Roche Holding AG will acquire Genmark Diagnostics Inc. for $24.05 per share in cash for a total of $1.8 billion on a fully diluted basis. The transaction will give Basel, Switzerland-based Roche access to Genmark’s molecular diagnostics portfolio. The deal is expected to close in the second quarter of 2021.
The price represents a 43% premium on the Carlsbad, Calif.-headquartered diagnostics company’s share price as of Feb. 10, prior to media speculation about a potential acquisition. At the time, Cowen Equity Research Analyst Doug Schenkel noted that Genmark was an “attractive takeover target for larger diagnostics companies as the last remaining publicly traded pure-play syndromic testing company.”
“Acquiring Genmark Diagnostics will broaden our molecular diagnostics portfolio to include solutions that can provide lifesaving information quickly to patients and their health care providers in the fight against infectious diseases,” said Thomas Schinecker, CEO Roche Diagnostics.
Acquisitions of syndromic or molecular diagnostics companies have picked up sharply in recent months as the pandemic increased awareness of the value of broad-based testing capabilities. In just February and March 2021, Hologic Inc. announced it was buying Diagenode SA, C2i Genomics Inc. bought Qna Dx LLC, Bio-Techne Corp. purchased Asuragen Inc., Agilent Technologies Inc. purchased Resolution Bioscience Inc., Oncocyte Corp. announced the acquisition of Razor Genomics, Exact Sciences Corp. bought Ashion Analytics LLC from The Translational Genomics Research Institute (TGen), Veracyte Inc. picked up Decipher Biosciences Inc., and Diasorin SpA is rumored to be weighing the purchase of Luminex Corp.
The global molecular diagnostics market is projected to reach a value of $16.32 billion by 2025, with growth boosted by the myriad diseases faced by a rapidly aging population, the rise of multi-drug resistant pathogens, and the increased need for rapid identification of infections made clear by the exponential growth of COVID-19 in waves across the globe.
Speaking to increasing concerns over infectious disease in light of the pandemic and the dwindling number of effective drugs against a number of infectious pathogens, Schinecker noted that Genmark’s “proven expertise in syndromic panel testing provides faster targeted therapeutic intervention, resulting in improved patient outcomes and reduced hospital stays, and will contribute to Roche’s commitment to helping control infectious diseases and antibiotic resistance. The rapid identification of bloodstream infections and the detection of antimicrobial resistance genes are more essential than ever for hospitals and their patients.”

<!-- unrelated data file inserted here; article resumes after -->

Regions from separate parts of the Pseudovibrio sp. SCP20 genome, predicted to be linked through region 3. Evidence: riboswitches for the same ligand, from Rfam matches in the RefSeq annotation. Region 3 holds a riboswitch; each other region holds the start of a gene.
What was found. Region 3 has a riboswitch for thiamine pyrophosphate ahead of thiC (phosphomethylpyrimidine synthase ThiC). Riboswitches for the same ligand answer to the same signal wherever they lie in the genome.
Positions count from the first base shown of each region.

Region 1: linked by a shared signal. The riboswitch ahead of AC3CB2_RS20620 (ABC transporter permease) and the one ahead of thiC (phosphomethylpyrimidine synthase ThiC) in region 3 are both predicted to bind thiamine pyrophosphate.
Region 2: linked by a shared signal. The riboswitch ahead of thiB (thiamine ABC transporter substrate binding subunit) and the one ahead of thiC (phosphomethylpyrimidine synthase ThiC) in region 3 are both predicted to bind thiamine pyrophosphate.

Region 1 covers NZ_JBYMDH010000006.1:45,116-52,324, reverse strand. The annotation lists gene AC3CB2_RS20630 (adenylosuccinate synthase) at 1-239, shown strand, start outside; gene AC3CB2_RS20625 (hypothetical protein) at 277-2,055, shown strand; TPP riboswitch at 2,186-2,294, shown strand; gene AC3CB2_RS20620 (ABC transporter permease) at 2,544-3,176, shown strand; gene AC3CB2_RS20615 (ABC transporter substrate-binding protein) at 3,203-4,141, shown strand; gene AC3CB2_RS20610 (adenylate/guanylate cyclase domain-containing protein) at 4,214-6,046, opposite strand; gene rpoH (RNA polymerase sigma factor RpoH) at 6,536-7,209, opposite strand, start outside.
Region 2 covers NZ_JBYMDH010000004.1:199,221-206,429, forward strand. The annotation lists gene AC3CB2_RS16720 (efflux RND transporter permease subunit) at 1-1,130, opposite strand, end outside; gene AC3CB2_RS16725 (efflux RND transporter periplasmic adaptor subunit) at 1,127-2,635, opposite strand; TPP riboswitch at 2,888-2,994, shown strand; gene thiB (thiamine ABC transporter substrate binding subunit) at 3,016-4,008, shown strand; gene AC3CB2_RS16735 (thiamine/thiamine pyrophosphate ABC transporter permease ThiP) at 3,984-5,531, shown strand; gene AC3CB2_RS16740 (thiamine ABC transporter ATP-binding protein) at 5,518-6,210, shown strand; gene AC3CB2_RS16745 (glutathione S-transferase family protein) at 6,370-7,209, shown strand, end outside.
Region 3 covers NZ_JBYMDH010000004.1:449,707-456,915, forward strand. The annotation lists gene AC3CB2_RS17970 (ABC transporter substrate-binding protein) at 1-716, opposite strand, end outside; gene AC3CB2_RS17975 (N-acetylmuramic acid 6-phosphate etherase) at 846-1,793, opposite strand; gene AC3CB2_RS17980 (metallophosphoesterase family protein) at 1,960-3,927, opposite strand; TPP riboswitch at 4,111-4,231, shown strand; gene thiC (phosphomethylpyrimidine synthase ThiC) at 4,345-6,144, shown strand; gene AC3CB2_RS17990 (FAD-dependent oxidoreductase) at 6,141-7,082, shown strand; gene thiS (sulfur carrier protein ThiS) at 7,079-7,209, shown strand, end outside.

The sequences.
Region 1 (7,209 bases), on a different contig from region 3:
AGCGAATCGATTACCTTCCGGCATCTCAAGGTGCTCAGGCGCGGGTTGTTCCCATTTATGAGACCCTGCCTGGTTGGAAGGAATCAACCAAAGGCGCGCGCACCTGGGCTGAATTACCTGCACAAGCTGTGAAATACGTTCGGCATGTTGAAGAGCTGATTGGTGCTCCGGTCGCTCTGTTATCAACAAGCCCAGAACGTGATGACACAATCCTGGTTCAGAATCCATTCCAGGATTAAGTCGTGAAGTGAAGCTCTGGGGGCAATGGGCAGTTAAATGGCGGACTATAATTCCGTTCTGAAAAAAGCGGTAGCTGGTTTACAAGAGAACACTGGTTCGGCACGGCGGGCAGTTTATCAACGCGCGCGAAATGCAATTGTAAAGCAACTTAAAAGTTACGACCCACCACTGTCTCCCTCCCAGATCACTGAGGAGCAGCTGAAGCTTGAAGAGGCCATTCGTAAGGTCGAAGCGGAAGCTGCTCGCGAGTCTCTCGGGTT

Genmark’s syndromic panel testing portfolio will build out Roche’s current offerings. Demand for Genmark’s Respiratory Pathogen Panels, which identify common viral and bacterial organisms responsible for many upper respiratory infections, including SARS-CoV-2, will complement Roche’s COVID-19 diagnostics. On the flip side, the much larger Roche network will enable greater distribution of Genmark’s tests.
The benefit of greater exposure was obvious to Genmark’s executive team. “As a part of Roche, we can accelerate our mission to enable rapid diagnosis of infectious disease to improve patient outcomes. Together with Roche’s diagnostics health care solutions, we will be able to provide a full suite of molecular diagnostic solutions to customers around the world,” said Scott Mendel, CEO of Genmark Diagnostics.
Genmark benefited from its position as a diagnostics leader throughout 2020, with the pandemic leading to a 155% increase in year-over-year revenues from its Eplex testing, according to the company’s fourth quarter earnings release. At $152.6 million, Eplex accounted for nearly 90% of the company’s total 2020 revenues.
Roche stands likely to benefit even more. “An acquirer with more operational/manufacturing prowess should unlock value by meaningfully improving [Genmark’s] margin profile,” said Schenkel. “It’s worth noting that many of the larger diagnostics companies are flush with cash due to COVID-19 tailwinds. The timing would also make sense, as we expect [Genmark] revenue to grow robustly for the foreseeable future, especially after accelerated instrument placements in the COVID-19 environment – a future acquisition could be pricier.”
Genmark will continue to operate out of its California location after the acquisition, the companies said.